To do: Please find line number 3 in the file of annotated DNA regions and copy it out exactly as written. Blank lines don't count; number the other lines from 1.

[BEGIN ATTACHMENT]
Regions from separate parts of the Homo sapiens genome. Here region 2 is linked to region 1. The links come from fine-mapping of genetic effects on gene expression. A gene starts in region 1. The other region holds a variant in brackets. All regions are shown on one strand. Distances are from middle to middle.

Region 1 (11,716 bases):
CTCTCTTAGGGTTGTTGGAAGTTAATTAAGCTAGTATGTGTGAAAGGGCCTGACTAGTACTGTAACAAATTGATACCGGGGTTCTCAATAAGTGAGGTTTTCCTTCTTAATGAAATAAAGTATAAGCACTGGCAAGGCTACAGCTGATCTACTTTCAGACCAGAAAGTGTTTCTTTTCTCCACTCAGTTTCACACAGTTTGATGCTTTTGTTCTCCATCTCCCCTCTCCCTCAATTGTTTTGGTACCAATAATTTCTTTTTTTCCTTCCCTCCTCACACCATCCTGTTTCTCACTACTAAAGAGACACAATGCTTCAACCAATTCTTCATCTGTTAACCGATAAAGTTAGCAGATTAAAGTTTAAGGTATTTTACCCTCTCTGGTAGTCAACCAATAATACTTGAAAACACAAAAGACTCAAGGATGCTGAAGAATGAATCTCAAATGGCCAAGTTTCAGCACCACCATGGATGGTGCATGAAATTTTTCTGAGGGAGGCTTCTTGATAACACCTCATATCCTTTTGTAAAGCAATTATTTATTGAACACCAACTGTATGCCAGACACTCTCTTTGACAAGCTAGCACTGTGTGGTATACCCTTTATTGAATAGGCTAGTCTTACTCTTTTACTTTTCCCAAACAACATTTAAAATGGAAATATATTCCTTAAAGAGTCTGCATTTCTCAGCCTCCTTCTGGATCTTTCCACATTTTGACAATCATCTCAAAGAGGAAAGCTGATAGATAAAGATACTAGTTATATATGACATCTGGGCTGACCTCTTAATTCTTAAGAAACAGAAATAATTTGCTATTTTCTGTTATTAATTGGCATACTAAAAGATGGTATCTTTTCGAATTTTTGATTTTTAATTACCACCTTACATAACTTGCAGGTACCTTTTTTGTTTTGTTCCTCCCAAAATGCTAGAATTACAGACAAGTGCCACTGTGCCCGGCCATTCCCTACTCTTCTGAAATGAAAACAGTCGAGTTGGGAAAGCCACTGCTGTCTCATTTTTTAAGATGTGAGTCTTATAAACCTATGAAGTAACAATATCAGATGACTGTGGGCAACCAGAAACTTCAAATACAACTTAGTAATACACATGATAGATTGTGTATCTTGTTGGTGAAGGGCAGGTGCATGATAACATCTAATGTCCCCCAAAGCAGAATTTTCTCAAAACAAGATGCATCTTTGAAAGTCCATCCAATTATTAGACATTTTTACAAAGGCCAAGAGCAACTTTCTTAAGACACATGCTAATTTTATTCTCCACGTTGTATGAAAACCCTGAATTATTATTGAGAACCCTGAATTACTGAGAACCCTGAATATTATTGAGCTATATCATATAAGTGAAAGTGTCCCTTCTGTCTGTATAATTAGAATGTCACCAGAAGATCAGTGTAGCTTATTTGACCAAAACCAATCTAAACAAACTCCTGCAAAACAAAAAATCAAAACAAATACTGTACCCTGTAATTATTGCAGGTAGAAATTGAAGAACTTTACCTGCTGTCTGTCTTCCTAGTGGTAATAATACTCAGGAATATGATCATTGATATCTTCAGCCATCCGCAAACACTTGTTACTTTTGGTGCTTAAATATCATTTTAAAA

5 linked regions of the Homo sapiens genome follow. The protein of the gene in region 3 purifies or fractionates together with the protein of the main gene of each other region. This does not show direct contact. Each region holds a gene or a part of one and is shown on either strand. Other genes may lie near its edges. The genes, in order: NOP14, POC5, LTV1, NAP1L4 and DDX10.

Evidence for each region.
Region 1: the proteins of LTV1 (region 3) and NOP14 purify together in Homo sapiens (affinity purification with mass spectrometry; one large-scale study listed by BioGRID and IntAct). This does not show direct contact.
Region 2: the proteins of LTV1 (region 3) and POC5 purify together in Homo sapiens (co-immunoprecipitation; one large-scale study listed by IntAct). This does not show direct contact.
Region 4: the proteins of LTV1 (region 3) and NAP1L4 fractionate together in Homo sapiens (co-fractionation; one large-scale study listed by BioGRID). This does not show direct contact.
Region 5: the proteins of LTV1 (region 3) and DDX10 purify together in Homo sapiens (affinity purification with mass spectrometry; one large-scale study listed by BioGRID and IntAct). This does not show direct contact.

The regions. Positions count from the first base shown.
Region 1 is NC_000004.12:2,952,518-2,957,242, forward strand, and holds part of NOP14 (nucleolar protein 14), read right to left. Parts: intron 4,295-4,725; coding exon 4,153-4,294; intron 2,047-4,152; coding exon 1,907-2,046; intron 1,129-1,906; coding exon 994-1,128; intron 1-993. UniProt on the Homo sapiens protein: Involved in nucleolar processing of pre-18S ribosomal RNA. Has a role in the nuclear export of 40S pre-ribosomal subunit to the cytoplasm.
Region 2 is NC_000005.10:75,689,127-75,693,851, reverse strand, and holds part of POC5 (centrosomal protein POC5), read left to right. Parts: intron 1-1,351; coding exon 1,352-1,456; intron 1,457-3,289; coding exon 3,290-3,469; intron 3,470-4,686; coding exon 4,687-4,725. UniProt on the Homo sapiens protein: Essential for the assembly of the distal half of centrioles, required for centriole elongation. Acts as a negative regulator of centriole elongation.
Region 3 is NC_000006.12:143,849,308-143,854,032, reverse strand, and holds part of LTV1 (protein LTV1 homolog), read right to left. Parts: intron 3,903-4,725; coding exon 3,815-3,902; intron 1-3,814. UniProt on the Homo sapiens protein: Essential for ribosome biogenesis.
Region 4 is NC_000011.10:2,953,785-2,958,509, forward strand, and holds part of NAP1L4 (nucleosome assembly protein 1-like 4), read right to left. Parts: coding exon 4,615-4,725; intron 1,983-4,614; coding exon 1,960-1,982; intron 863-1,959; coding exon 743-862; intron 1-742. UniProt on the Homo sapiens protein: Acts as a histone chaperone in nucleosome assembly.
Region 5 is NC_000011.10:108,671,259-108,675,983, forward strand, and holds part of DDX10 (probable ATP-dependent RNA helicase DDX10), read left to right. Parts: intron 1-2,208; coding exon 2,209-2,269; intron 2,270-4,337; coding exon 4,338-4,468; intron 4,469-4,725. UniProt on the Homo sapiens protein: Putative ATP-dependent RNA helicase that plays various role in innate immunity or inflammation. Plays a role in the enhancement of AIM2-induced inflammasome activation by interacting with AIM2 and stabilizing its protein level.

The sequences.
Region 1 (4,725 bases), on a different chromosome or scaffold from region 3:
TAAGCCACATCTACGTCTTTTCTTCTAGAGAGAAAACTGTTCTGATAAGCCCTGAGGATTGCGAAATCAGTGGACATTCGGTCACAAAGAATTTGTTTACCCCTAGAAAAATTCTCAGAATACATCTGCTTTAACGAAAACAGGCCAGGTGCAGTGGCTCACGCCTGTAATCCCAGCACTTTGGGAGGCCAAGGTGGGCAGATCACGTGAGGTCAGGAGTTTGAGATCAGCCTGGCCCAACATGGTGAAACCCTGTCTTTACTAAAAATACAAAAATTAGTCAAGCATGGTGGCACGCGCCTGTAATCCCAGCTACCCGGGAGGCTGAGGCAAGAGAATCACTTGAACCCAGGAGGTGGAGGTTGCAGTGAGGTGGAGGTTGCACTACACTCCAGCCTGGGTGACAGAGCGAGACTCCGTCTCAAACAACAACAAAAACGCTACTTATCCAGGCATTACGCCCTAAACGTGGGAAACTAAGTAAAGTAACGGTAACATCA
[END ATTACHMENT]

CTCTCTTAGGGTTGTTGGAAGTTAATTAAGCTAGTATGTGTGAAAGGGCCTGACTAGTACTGTAACAAATTGATACCGGGGTTCTCAATAAGTGAGGTTTTCCTTCTTAATGAAATAAAGTATAAGCACTGGCAAGGCTACAGCTGATCTACTTTCAGACCAGAAAGTGTTTCTTTTCTCCACTCAGTTTCACACAGTTTGATGCTTTTGTTCTCCATCTCCCCTCTCCCTCAATTGTTTTGGTACCAATAATTTCTTTTTTTCCTTCCCTCCTCACACCATCCTGTTTCTCACTACTAAAGAGACACAATGCTTCAACCAATTCTTCATCTGTTAACCGATAAAGTTAGCAGATTAAAGTTTAAGGTATTTTACCCTCTCTGGTAGTCAACCAATAATACTTGAAAACACAAAAGACTCAAGGATGCTGAAGAATGAATCTCAAATGGCCAAGTTTCAGCACCACCATGGATGGTGCATGAAATTTTTCTGAGGGAGGCTTCTTGATAACACCTCATATCCTTTTGTAAAGCAATTATTTATTGAACACCAACTGTATGCCAGACACTCTCTTTGACAAGCTAGCACTGTGTGGTATACCCTTTATTGAATAGGCTAGTCTTACTCTTTTACTTTTCCCAAACAACATTTAAAATGGAAATATATTCCTTAAAGAGTCTGCATTTCTCAGCCTCCTTCTGGATCTTTCCACATTTTGACAATCATCTCAAAGAGGAAAGCTGATAGATAAAGATACTAGTTATATATGACATCTGGGCTGACCTCTTAATTCTTAAGAAACAGAAATAATTTGCTATTTTCTGTTATTAATTGGCATACTAAAAGATGGTATCTTTTCGAATTTTTGATTTTTAATTACCACCTTACATAACTTGCAGGTACCTTTTTTGTTTTGTTCCTCCCAAAATGCTAGAATTACAGACAAGTGCCACTGTGCCCGGCCATTCCCTACTCTTCTGAAATGAAAACAGTCGAGTTGGGAAAGCCACTGCTGTCTCATTTTTTAAGATGTGAGTCTTATAAACCTATGAAGTAACAATATCAGATGACTGTGGGCAACCAGAAACTTCAAATACAACTTAGTAATACACATGATAGATTGTGTATCTTGTTGGTGAAGGGCAGGTGCATGATAACATCTAATGTCCCCCAAAGCAGAATTTTCTCAAAACAAGATGCATCTTTGAAAGTCCATCCAATTATTAGACATTTTTACAAAGGCCAAGAGCAACTTTCTTAAGACACATGCTAATTTTATTCTCCACGTTGTATGAAAACCCTGAATTATTATTGAGAACCCTGAATTACTGAGAACCCTGAATATTATTGAGCTATATCATATAAGTGAAAGTGTCCCTTCTGTCTGTATAATTAGAATGTCACCAGAAGATCAGTGTAGCTTATTTGACCAAAACCAATCTAAACAAACTCCTGCAAAACAAAAAATCAAAACAAATACTGTACCCTGTAATTATTGCAGGTAGAAATTGAAGAACTTTACCTGCTGTCTGTCTTCCTAGTGGTAATAATACTCAGGAATATGATCATTGATATCTTCAGCCATCCGCAAACACTTGTTACTTTTGGTGCTTAAATATCATTTTAAAA